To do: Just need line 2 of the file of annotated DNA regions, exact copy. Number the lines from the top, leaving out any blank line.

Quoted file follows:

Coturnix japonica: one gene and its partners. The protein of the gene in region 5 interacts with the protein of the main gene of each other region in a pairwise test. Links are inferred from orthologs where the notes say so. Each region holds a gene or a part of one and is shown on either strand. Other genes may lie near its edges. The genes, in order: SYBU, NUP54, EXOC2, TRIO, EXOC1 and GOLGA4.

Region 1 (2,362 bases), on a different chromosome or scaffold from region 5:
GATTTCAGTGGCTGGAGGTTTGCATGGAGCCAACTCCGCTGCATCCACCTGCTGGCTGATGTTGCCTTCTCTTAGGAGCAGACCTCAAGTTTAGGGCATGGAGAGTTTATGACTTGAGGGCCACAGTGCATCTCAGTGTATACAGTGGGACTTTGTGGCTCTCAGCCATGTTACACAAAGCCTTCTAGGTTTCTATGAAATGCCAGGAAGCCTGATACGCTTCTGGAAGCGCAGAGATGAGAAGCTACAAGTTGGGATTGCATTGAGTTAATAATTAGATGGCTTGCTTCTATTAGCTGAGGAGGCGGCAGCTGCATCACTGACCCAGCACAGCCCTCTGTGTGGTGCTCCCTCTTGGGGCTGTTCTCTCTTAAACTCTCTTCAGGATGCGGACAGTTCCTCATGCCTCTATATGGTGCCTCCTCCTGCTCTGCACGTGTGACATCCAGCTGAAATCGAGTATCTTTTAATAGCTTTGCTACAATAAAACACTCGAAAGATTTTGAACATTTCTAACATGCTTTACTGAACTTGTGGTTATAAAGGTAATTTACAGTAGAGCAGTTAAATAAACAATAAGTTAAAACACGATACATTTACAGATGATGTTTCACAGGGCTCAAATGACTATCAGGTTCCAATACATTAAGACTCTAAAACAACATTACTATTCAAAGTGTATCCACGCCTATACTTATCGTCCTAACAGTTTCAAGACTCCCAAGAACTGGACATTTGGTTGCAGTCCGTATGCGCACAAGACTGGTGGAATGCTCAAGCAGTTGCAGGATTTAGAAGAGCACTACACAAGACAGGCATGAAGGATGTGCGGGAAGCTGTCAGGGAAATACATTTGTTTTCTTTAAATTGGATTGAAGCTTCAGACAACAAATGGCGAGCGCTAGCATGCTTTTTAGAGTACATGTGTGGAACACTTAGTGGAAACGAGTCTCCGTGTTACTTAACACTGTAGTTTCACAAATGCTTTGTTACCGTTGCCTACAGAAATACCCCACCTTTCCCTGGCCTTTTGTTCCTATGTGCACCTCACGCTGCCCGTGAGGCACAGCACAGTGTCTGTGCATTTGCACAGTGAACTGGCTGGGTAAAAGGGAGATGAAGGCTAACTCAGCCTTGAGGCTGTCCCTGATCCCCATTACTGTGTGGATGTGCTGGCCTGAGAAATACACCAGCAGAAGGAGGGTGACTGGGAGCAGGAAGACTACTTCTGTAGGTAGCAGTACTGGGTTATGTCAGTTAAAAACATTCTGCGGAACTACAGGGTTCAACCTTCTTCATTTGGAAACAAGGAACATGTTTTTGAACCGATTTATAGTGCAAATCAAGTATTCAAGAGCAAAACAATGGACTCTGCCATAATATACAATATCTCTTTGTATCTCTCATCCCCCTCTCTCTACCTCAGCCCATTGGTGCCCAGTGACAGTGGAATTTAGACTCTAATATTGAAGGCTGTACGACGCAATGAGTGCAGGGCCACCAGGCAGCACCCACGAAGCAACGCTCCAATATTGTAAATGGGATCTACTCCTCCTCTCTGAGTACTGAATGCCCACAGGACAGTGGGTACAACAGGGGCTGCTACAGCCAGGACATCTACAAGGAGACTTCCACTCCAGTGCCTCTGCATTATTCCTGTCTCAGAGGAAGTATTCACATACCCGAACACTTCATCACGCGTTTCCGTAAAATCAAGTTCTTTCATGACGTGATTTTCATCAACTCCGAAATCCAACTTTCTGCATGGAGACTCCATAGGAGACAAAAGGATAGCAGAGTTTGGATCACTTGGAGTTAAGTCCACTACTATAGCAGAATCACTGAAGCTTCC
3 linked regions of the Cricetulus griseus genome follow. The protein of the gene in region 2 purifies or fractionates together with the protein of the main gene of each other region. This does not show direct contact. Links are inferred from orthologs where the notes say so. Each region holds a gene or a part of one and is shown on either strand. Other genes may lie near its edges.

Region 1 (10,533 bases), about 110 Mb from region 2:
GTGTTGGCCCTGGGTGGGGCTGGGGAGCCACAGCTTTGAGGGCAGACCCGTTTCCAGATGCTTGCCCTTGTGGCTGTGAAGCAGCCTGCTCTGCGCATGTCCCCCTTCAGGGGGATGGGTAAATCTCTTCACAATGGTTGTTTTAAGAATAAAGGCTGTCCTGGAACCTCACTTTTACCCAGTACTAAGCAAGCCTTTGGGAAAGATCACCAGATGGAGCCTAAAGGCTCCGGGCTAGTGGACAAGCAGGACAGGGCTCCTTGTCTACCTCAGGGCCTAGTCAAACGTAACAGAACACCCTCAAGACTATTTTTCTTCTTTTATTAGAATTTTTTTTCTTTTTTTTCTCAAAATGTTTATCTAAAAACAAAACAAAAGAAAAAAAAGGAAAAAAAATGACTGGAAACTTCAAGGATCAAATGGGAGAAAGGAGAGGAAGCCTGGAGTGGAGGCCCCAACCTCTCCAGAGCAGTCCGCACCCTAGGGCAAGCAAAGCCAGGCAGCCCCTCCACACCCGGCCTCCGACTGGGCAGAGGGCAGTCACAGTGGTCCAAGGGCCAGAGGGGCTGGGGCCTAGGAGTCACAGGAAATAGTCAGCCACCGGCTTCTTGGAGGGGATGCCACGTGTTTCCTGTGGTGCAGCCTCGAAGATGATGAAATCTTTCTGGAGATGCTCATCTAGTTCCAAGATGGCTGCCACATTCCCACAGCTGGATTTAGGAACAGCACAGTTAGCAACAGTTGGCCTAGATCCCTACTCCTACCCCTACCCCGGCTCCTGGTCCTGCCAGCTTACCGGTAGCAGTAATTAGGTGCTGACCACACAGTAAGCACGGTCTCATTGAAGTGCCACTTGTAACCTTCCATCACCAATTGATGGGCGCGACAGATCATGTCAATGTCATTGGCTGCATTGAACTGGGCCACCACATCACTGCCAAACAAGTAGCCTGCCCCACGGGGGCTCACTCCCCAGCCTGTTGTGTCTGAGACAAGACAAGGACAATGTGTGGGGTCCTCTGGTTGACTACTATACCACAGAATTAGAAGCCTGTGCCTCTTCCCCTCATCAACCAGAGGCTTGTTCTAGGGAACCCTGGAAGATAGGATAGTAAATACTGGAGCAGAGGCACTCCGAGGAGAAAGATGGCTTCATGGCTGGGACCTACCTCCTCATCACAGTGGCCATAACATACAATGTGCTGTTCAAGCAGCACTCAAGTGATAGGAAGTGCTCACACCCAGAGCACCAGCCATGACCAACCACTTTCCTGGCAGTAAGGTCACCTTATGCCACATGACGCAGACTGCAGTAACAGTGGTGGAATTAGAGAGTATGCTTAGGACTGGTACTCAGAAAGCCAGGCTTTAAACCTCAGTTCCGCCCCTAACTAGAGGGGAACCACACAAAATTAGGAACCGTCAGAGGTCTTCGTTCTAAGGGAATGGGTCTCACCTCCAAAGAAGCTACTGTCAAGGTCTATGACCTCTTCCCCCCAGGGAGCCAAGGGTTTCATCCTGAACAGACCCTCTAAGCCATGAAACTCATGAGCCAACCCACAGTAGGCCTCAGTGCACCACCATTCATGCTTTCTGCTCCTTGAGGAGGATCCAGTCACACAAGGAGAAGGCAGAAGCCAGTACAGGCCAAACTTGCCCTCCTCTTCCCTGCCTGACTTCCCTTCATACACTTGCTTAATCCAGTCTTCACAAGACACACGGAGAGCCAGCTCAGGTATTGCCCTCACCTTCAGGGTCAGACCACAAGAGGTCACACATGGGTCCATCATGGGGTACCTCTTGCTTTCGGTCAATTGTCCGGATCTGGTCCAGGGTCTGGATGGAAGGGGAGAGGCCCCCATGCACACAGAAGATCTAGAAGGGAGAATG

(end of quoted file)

Region 1 (2,362 bases), on a different chromosome or scaffold from region 5: